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.NET Interop: Getting Started With IronRuby And RSpec, Part 1

Posted By:      Posted Date: August 21, 2010    Points: 0   Category :ASP.Net

See how IronRuby lets you employ the straightforward Ruby language to create acceptance tests that interoperate with .NET-compliant code.

Ben Hall

MSDN Magazine February 2009

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.NET Interop: Automate Acceptance Testing With IronRuby


Acceptance testing verifies that the system under development meets the customer's requirements. Learn the benefits here.

Ben Hall

MSDN Magazine March 2009

WPF: If Heineken did MVVM Frameworks Part 4

MVVM is to have an instance of a particular Model (say currentPerson) inside my ViewModel (say PeopleViewModel) which is exposed to the View (say PeopleView). The View binds and edits the Model directly.

This definitely flies in the face of what most people consider to be the holy grail of MVVM pattern, but it's a fairly new pattern, so people are still finding their way with it every day, and this works for me very well. The reason I do what I do, is for the following reasons:

1.I have always had the luxury of being able to write my own UI specific Model classes. I would even do this if I was using some other Model classes first, such as LINQ to SQL or LINQ to Entity Framework. As these classes don't have everything a proper WPF Model class needs in my humble opinion. Though, they are pretty good, as they are Partial classes and use INotifyPropertyChanged/DataContract etc etc
2.I am a pragmatist and I do not like writing code for the sake of writing code. I have seen some MVVM apps where the author has had a Model with 50 properties on it, that are simply repeated in the ViewModel abstraction, where the ViewModel added nothing. On that day I decided I would never do that unless I have to.
3.I honestly see no harm in writing directly to the Model from the View, JUST SO LONG AS if the Model is InValid its data NEVER makes its way to the database. I honestly see no pro

Getting Started with Windows SharePoint Services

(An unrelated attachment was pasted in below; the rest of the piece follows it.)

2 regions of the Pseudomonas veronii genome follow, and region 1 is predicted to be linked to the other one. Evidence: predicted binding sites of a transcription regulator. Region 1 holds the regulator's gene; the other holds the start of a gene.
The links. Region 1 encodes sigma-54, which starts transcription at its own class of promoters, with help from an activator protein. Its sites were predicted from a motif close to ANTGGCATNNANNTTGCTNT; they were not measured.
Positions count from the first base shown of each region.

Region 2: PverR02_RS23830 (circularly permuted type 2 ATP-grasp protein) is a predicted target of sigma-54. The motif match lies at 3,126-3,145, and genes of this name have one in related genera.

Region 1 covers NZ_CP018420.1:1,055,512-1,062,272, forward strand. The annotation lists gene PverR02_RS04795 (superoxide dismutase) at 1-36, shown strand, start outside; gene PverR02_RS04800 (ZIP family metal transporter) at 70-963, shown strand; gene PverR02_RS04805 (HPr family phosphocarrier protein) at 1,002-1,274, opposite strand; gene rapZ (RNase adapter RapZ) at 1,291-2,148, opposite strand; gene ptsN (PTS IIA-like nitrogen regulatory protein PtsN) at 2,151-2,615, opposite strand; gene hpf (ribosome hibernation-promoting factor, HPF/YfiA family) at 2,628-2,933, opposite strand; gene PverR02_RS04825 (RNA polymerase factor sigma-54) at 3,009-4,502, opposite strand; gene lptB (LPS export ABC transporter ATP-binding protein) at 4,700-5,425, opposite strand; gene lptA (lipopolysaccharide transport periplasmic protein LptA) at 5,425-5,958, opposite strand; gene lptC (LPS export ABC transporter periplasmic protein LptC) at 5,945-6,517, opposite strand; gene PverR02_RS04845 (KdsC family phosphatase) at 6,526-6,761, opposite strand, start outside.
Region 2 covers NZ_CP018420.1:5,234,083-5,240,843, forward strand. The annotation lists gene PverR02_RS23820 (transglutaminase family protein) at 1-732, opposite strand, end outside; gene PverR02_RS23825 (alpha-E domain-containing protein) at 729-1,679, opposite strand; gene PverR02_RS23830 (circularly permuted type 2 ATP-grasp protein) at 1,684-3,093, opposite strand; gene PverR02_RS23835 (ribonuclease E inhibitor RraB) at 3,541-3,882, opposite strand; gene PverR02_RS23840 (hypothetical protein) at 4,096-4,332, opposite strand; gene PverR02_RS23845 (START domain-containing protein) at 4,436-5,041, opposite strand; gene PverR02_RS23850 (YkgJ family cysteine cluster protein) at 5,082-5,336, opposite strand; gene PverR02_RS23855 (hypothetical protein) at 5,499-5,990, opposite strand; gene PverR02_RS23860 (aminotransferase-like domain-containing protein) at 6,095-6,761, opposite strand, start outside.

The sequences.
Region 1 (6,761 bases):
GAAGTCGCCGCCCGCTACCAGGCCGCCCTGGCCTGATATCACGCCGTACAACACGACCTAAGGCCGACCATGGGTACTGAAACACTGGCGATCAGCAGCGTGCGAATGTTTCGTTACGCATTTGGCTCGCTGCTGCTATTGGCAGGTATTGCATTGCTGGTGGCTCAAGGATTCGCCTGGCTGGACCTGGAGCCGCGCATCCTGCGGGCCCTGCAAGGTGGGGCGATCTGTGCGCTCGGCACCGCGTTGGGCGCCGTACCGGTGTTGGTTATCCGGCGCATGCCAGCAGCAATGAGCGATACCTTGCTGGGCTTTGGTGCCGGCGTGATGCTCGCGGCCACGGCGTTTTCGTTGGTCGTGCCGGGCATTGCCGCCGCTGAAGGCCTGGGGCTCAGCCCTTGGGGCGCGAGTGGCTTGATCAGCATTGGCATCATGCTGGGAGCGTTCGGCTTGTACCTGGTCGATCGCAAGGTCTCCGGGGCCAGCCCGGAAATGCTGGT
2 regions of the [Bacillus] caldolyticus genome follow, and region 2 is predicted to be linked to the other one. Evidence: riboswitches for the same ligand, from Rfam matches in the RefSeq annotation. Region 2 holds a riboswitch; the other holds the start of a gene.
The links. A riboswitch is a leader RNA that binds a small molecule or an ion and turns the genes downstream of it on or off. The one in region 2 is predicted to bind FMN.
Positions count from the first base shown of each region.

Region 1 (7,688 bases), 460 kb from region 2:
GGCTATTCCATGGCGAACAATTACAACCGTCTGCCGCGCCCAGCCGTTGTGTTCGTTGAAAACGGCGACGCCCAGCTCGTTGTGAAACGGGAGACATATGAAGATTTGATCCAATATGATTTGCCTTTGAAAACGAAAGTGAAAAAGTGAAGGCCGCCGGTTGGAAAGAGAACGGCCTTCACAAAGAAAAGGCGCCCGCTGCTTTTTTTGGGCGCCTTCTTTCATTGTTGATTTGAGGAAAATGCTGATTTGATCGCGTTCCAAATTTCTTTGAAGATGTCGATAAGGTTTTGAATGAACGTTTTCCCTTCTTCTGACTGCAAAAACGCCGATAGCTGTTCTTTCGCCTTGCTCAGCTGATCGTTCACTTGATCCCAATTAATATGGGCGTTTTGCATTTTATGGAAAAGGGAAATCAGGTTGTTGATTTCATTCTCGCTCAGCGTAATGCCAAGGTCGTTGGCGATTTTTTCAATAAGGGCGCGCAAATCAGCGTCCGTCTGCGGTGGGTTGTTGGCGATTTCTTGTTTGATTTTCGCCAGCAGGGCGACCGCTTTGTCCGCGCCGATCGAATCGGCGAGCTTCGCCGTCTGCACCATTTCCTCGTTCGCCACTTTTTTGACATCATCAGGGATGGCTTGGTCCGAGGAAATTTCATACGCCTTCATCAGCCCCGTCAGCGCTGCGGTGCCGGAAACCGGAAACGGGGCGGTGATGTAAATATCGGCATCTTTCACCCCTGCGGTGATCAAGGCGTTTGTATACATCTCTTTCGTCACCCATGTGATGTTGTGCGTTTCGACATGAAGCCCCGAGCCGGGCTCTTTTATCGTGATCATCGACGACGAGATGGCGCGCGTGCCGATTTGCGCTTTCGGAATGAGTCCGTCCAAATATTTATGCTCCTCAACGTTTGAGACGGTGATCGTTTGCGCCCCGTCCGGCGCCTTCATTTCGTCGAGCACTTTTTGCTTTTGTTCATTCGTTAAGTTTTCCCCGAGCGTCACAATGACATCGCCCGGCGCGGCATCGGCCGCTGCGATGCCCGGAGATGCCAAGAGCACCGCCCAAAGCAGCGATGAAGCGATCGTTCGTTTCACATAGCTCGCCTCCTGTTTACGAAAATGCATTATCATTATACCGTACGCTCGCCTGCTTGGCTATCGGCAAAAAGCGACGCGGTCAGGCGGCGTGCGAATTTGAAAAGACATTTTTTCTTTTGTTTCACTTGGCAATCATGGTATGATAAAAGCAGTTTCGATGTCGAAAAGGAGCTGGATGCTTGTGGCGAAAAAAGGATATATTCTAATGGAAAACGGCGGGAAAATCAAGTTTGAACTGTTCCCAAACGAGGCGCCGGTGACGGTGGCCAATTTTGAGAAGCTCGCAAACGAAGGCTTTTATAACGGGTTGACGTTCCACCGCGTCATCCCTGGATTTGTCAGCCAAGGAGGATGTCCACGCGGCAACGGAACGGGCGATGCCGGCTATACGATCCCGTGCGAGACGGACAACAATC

Of all of the capabilities of SharePoint, I thought I would start with the most basic installation - as a corporate intranet. It is likely that we will need to discuss some of the elements of SharePoint as we go along, so this also gives us the opportunity to review these elements for future reference.

Before going into too much detail, I would like to point out that you can try the core SharePoint framework (known as Windows SharePoint Services or WSS) for free. On Microsoft's Web site you can download a trial version of Virtual PC 2004 (VPC). Using VPC, you can install the Windows 2003 Evaluation Kit and the WSS add-on. This combination will give you 45 days to evaluate the setup.

Building Layered Web Applications with Microsoft ASP.NET 2.0 - Part 1

"Building Layered Web Applications" that shows you how to build N-Layer applications with Microsoft ASP.NET 2.0. These articles teach you how to design, build and use custom business objects in your web application. The target audience for this series are developers that are ready to make the switch from using SqlDataSource controls to ObjectDataSource controls with custom business objects. Experience with ASP.NET 2 and C# is necessary while some knowledge about object oriented design certainly helps. The design I am going to show you in these articles is a simplified version of a design you would use in a real world application. It doesn't feature all the necessary functionality your application needs, but instead focuses on the underlying concepts.

Getting Started with Windows Communication Foundation

Windows Communication Foundation (WCF) provides a unified framework for rapidly building service-oriented applications that makes it easy to build and consume secure, reliable, and transacted Web services. It unifies the capabilities in ASMX, WSE, Remoting, COM+, and MSMQ; therefore developers need to learn only one programming model.

Hello World to C# Threading Part 1

In this post we will see how we can implement simple threading. Why do we need threading? When you want you application to do more then one thing at same time, then you need to implement threading. One usual and common scenario would be when your application needs to get data from some other resource like web services and you don't want you application GUI to be freeze during this time. In that sort of case you will run the code to access web services in separate thread so your application GUI won't freeze. The System.Threading namespace .NET provide interfaces to implement multi threading.